R.D. Silverman

Nov 2003

11101001001002 Posts Quote:
 Originally Posted by ewmayer Just got the following e-mail: I uploaded the 2 inline images to my ftp stash, but for some reason the GIFs won't display in my Firefox browser - I must say, I've been called many things, but "the known specialist in the theory of numbers..." Based on the clunkiness of the "test" and the relatively high failure rate he himself cites I'm fairly sure there's nothing of practical interest to be had here, but nonetheless, comments would be appreciated - I'd like to give him at least a polite and hopefully semi-authoritative answer.
Perhaps the best reply would be to give him James Harris' email address
and suggest that he contact Mr. Harris for an opinion.   2007-04-18, 19:23   #3
ewmayer
2ω=0

Sep 2002
República de California

23·3·487 Posts Quote:
 Originally Posted by R.D. Silverman Perhaps the best reply would be to give him James Harris' email address and suggest that he contact Mr. Harris for an opinion.
Well, to be fair, the present fellow at least isn't making any grandiose claims to have proved e.g. FLT by elementary means, as Mr. Harris does. Sure, the "new primality proving test" verbiage certainly trips the crank-o-meter, but the posters own work debunks the "proving test" aspect. In other words, it's at best a kind of PRP test, but in that sense seems to at least work as advertised. I thought I'd give Mr. Petrov the benefit of the "overexcited amateur" doubt on this one.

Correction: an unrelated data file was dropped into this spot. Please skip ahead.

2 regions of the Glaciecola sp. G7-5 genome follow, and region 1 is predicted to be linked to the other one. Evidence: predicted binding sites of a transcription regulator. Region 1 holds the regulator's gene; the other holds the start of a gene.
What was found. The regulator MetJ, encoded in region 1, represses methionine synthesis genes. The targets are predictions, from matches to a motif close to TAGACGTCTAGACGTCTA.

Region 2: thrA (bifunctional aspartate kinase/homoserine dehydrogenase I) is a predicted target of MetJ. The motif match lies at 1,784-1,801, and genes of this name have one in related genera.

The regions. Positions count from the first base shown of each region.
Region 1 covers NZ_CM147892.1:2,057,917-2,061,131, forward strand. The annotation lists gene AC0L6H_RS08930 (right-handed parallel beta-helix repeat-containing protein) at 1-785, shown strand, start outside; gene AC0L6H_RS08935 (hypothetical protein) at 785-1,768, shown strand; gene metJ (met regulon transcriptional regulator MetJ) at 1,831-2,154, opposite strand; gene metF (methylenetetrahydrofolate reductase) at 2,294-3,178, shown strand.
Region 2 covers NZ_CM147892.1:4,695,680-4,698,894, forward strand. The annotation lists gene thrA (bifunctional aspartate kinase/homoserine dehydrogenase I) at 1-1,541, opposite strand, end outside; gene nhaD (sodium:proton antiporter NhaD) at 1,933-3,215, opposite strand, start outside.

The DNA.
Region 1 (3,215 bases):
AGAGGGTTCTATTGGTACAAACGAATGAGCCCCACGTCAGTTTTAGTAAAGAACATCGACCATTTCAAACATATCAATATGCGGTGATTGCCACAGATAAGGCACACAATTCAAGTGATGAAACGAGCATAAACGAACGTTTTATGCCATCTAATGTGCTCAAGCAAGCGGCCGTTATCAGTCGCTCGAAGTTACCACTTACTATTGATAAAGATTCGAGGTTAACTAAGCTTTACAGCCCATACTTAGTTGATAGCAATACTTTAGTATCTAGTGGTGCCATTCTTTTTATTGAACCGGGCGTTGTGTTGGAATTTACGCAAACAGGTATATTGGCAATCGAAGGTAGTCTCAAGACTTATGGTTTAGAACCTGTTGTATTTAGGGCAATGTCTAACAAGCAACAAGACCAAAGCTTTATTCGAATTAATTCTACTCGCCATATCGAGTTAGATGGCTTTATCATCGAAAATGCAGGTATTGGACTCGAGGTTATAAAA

Edit: ah, just had another "gah!" moment - when I first worked to understand the formulae in the aforementioned e-mail and I realized they were just based on Fibonacci numbers in disguise, I simply gave the resulting simplified form:
Quote:
 Originally Posted by ewmayer Rewritten that way, his formulae reduce to Code: 1 = F(n) - ( Floor( F(n)/n ) )*n, n == 1 or 9 (mod 10) and n-1 = F(n) - ( Floor( F(n)/n ) )*n, n == 3 or 7 (mod 10)
but (this is the brainfart I just alluded to), for any real x and positive integer n, x - n*Floor(x/n) is just a fancy way of writing "x mod n". So Mr. Petrov's original ugly formulae reduce to the following simple claim:

For any odd prime n != 5, and the nth Fibonacci number F(n):

If n == 1 or 9 (mod 10), then F(n) == +1 (mod n)

If n == 3 or 7 (mod 10), then F(n) == -1 (mod n).

(Clearly the converse does not always hold - hence the at-best probable-prime nature of the ensuing test.)

Is this a known property of the Fibonacci numbers, or an obvious consequence of such?

Last fiddled with by ewmayer on 2007-04-18 at 20:50   2007-04-18, 21:05 #4 grandpascorpion   Jan 2005 Transdniestr 1F716 Posts Ich don't think so F(9) = 34 = 7 (mod 9) Thru n=40, the relations also fail for n=1 (if that counts), 21,27,33,39 Not a very good batting average   2007-04-18, 21:10   #5
ewmayer
2ω=0

Sep 2002
República de California

266508 Posts Quote:
 Originally Posted by grandpascorpion F(9) = 34 = 7 (mod 9) Thru n=40, the relations also fail for n=1 (if that counts), 21,27,33,39 Not a very good batting average
No, you are misunderstanding the formula:

For n = 9, the requirement for n prime is F(9) == +1 (mod 9), the result is -2==7 (mod 9), hence 9 not prime.

Try it again - here's a simple Pari/bc command-line, you just look for results that are == +1 or -1 (mod n) and n = (1 or 9) or (3 or 7) mod 10, respectively, and see if for such cases n is in fact prime:

n=1;a=0;b=1; (init - do just once)

Then repeat the following:

n+=2;f=a+b;a=b;b=f;f=a+b;a=b;b=f;f%n